Thursday, May 27, 2010

Alternate Use for an Aquadoodle Pen

My son had an Aquadoodle set, but one day when I wasn’t paying attention he took crayons and markers to the Aquadoodle paper. I was unable to repair the paper and when I discarded it, I almost tossed the pen too but then I had an idea:April 2010 254 I filled up the pen with water and encouraged my son to try  it on colored construction paper. It works quite well and it doesn’t matter if  my son decides to take crayon and marker to the construction paper. It is easily and inexpensively replaced.

For more frugal ideas, visit Frugal Friday at Life as Mom.

Wednesday, May 26, 2010

C is For Cookie

The most memorable way that we introduce letters and their corresponding sounds to children is through songs. One of our favorite songs  to change to fit each letter of the alphabet is C is For Cookie. The lyrics are short, easy to adapt, and provide just enough repetition to allow the child to make the association between the letter and its corresponding word/sound. We often sing this song during bath time, using bath letters for visual reinforcement.

Here is a YouTube video, in case you don’t know the tune:

When we first started doing this, my husband and I would choose a word for each letter to sing to Andrew.  As my son became more proficient we would sing A is for ____ and let him fill in the word. Two syllable words work best with the tune, but the emphasis should be on fun. So we make words that my son knows work no matter how many syllables or if they rhyme, especially if he makes the suggestion!  Here are some suggestions to get you started:

A is for apple
B is for baby
D is for dirty

We do not sing all of the letters each time we do this! It is important to keep it enjoyable and even more important to stop while your child is having fun, so they will want to play this game again. This is how it would play out at my house:

I pick up a W and sing (in my very best Cookie Monster voice), “W is for water, that’s good enough me. W is for water, that’s good enough me. W is for water, that’s good enough me. Oh, Water, Water, Water, starts with W”. Then my son picks up a letter. I ask him what letter it is. If he answers great, if not, I say, “You found a D. D is for ________ (again if he answers great, if not I fill in a word and sing ) D is for Daddy, that’s good enough for me….”  We will do this for 3 or 4 letters and then I say, “It is time to wash up, we’ll play with letters some more later”.  This is just a very small portion of the entire bath time, with most of the time devoted to boat races, fishing, and playing with rubber ducks. However, a couple of minutes here and a couple of minutes there adds up!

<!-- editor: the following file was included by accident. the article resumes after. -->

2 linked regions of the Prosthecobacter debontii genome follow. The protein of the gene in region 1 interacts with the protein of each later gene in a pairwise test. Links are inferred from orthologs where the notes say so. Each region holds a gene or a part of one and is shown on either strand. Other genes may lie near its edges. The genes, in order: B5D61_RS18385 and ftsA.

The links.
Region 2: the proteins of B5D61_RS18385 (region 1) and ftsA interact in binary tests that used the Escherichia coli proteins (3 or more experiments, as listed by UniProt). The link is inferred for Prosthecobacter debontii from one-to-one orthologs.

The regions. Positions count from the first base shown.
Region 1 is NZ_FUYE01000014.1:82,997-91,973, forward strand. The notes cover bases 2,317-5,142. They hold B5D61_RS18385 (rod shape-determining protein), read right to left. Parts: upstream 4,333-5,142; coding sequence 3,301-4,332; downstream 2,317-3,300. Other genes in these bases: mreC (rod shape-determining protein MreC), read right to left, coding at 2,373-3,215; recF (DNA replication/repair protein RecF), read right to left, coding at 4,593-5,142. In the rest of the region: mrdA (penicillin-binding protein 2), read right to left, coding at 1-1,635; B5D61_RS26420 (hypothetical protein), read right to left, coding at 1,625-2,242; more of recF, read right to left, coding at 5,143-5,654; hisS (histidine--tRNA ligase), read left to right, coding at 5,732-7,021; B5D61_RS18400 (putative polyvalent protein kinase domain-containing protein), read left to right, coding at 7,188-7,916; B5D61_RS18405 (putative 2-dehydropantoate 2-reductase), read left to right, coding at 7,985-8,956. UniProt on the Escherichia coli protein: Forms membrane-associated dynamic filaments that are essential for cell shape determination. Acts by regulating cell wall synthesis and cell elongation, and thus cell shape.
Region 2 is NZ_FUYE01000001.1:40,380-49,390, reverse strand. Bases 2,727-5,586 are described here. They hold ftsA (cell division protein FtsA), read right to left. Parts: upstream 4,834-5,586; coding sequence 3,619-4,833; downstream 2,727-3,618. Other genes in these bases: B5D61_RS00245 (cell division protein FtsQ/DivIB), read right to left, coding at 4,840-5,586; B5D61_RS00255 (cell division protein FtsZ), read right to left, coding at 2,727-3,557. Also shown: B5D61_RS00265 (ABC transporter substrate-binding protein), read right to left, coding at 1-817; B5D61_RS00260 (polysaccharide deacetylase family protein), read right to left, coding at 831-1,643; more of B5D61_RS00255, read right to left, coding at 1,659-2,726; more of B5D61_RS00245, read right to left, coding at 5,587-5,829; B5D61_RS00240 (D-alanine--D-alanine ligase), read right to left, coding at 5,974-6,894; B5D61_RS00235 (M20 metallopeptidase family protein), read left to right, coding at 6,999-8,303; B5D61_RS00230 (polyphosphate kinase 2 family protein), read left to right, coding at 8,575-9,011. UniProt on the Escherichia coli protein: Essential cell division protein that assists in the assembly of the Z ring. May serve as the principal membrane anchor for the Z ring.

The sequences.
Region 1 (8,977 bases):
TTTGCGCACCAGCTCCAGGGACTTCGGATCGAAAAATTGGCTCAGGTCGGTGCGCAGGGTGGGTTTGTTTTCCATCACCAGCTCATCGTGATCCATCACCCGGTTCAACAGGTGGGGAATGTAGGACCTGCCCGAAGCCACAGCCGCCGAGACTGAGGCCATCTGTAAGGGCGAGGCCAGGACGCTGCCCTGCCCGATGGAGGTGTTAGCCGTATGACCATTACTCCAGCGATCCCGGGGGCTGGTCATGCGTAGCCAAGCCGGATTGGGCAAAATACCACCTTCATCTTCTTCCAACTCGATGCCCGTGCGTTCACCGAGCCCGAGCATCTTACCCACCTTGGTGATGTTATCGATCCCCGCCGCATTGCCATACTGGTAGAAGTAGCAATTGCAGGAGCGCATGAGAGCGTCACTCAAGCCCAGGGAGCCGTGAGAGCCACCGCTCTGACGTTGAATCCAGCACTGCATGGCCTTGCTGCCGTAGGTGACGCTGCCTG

Do you have some fun ways that you introduce letters to your children?

Tuesday, May 25, 2010

Using Sign Language to Teach the ABC’s

We spend a lot of time singing songs with hand motions to our babies and toddlers, so signing the alphabet  while singing an ABC song seems quite natural. The great thing is that we do not have to have anything other than our hands to entertain (and perhaps teach) our children. I have posted a video below which demonstrates how to make each letter of the alphabet in American Sign Language. Once you know the sign language alphabet, you can use it  to spice up any alphabet song you like. Perhaps your favorite is Alphapig’s Alphabet Song, or perhaps you join me in appreciating Lena Horne’s version.

Have you used sign language with your children?